FIG. 10 illustrates an exemplary frequency-dependent focusing method 1000 for use in a cochlear implant system. While FIG. 10 illustrates exemplary steps according to one embodiment, other embodiments may omit, add to, reorder, and/or modify any of the steps shown in FIG. 10. One or more of the steps shown in FIG. 10 may be performed by sound processor 104 and/or any implementation thereof.

In step 1002, a sound processor divides an audio signal presented to a cochlear implant patient into a plurality of analysis channels each containing a frequency domain signal representative of a distinct frequency portion of the audio signal. Step 1002 may be performed in any of the ways described herein.

In step 1004, the sound processor maintains data representative of a crossover frequency associated with the patient. As described above, the crossover frequency represents a boundary between a plurality of low frequency analysis channels included in the plurality of analysis channels and a plurality of high frequency analysis channels included in the plurality of analysis channels. Step 1004 may be performed in any of the ways described herein.

In step 1006, the sound processor directs a cochlear implant associated with the patient to apply electrical stimulation representative of each frequency domain signal included in the plurality of low frequency analysis channels located below the crossover frequency in accordance with a low frequency stimulation strategy that includes a degree of focusing. Step 1006 may be performed in any of the ways described herein.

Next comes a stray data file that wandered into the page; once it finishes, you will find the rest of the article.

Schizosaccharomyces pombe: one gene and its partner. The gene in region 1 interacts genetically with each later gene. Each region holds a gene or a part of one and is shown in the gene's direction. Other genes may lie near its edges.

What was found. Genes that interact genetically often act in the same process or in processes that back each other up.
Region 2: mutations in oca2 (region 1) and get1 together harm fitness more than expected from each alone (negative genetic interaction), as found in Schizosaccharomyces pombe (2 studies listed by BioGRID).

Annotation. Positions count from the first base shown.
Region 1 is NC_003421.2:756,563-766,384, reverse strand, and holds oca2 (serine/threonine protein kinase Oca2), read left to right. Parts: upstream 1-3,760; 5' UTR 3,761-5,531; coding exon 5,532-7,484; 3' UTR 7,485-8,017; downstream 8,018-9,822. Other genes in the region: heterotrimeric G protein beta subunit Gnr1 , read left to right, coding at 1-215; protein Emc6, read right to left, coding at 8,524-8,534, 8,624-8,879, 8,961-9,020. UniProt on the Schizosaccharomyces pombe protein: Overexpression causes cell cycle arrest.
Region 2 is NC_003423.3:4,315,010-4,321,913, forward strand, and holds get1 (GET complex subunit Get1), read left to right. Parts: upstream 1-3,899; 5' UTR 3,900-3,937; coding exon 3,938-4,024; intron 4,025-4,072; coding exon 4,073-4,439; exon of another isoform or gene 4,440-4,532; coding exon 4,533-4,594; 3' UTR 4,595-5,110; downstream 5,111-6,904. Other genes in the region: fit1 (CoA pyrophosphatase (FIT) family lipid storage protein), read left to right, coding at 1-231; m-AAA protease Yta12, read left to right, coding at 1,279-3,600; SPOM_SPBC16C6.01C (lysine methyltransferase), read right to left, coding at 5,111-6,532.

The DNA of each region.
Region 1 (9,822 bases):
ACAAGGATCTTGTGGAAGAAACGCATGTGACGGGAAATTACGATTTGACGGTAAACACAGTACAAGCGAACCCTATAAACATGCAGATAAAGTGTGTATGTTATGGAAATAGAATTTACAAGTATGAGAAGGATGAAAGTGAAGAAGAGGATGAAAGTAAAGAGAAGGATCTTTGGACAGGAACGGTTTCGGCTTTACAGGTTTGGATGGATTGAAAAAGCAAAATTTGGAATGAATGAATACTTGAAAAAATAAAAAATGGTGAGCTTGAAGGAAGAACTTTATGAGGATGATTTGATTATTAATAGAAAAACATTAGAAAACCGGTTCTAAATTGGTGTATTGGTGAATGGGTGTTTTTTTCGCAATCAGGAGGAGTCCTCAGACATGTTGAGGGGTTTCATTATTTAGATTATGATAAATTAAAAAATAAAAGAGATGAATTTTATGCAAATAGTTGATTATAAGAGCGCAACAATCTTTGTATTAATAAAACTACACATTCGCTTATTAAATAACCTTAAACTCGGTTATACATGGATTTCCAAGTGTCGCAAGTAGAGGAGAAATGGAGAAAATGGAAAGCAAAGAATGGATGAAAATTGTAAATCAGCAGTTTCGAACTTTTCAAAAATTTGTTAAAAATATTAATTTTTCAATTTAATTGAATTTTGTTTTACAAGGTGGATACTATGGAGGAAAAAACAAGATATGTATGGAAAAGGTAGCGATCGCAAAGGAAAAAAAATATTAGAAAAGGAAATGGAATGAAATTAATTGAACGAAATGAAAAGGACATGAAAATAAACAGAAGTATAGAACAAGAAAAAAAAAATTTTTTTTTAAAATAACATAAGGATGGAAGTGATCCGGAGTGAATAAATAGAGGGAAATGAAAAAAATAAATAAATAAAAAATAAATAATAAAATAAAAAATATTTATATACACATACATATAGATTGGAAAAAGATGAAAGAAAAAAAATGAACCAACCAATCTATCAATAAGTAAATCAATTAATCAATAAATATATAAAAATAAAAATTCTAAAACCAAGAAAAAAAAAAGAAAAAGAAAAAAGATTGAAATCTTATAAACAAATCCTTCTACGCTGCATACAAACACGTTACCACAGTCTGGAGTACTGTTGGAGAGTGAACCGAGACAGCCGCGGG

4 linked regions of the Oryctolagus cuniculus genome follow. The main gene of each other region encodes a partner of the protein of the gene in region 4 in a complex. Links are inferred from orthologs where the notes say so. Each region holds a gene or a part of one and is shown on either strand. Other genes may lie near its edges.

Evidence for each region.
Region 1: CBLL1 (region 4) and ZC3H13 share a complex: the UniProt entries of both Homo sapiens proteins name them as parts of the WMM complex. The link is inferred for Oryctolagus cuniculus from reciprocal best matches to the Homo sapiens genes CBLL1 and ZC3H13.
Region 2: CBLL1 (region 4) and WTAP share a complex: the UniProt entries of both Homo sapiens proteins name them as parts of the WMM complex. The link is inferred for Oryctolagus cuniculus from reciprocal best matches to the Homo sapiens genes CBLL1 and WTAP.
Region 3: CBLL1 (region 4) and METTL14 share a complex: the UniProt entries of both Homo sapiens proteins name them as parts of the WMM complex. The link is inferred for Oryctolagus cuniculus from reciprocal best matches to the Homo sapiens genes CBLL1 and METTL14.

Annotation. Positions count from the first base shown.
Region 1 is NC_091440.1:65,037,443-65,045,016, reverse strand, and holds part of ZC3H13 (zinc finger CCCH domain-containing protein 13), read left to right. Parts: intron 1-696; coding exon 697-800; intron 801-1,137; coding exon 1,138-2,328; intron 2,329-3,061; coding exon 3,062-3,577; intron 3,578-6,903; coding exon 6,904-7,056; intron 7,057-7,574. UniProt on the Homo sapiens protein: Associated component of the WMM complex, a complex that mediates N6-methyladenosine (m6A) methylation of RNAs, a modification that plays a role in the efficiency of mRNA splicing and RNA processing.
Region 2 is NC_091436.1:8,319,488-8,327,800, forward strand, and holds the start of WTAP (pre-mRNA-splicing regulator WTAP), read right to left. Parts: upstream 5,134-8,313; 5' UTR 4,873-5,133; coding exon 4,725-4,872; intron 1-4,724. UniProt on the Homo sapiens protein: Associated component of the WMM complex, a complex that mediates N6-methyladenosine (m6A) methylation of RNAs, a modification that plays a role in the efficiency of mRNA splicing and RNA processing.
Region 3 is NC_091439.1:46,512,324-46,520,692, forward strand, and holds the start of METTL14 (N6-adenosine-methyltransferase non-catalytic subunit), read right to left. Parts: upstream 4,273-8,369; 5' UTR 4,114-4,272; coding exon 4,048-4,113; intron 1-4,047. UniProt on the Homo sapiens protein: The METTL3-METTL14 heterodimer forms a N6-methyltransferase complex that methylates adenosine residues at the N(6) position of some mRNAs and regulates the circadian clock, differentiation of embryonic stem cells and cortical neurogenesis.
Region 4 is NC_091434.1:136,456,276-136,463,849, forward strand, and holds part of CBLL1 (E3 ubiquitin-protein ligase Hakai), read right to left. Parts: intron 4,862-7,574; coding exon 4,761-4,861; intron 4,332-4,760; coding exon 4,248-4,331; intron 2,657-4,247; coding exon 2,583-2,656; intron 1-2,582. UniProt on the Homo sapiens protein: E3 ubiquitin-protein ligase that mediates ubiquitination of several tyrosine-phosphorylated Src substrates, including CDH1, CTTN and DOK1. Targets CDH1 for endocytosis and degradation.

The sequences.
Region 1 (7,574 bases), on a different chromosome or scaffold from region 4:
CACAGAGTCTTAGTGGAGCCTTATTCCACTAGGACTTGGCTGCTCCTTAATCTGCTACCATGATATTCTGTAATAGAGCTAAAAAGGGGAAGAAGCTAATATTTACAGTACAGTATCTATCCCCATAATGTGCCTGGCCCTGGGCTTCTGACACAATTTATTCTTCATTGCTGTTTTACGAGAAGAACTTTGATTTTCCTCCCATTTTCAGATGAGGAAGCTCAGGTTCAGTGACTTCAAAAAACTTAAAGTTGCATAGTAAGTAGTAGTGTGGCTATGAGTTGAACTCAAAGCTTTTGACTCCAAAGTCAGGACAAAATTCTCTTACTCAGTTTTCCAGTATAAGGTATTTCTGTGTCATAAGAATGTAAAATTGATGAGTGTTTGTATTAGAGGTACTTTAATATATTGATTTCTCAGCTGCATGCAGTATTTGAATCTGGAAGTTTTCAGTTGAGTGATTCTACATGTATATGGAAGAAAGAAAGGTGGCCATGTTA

In step 1008, the sound processor directs the cochlear implant to apply electrical stimulation representative of each frequency domain signal included in the plurality of high frequency analysis channels located above the crossover frequency in accordance with a high frequency stimulation strategy that includes a lesser degree of focusing than the low frequency stimulation strategy. Step 1008 may be performed in any of the ways described herein.

In the preceding description, various exemplary embodiments have been described with reference to the accompanying drawings. It will, however, be evident that various modifications and changes may be made thereto, and additional embodiments may be implemented, without departing from the scope of the invention as set forth in the claims that follow. For example, certain features of one embodiment described herein may be combined with or substituted for features of another embodiment described herein. The description and drawings are accordingly to be regarded in an illustrative rather than a restrictive sense.

Claims

1. A system comprising: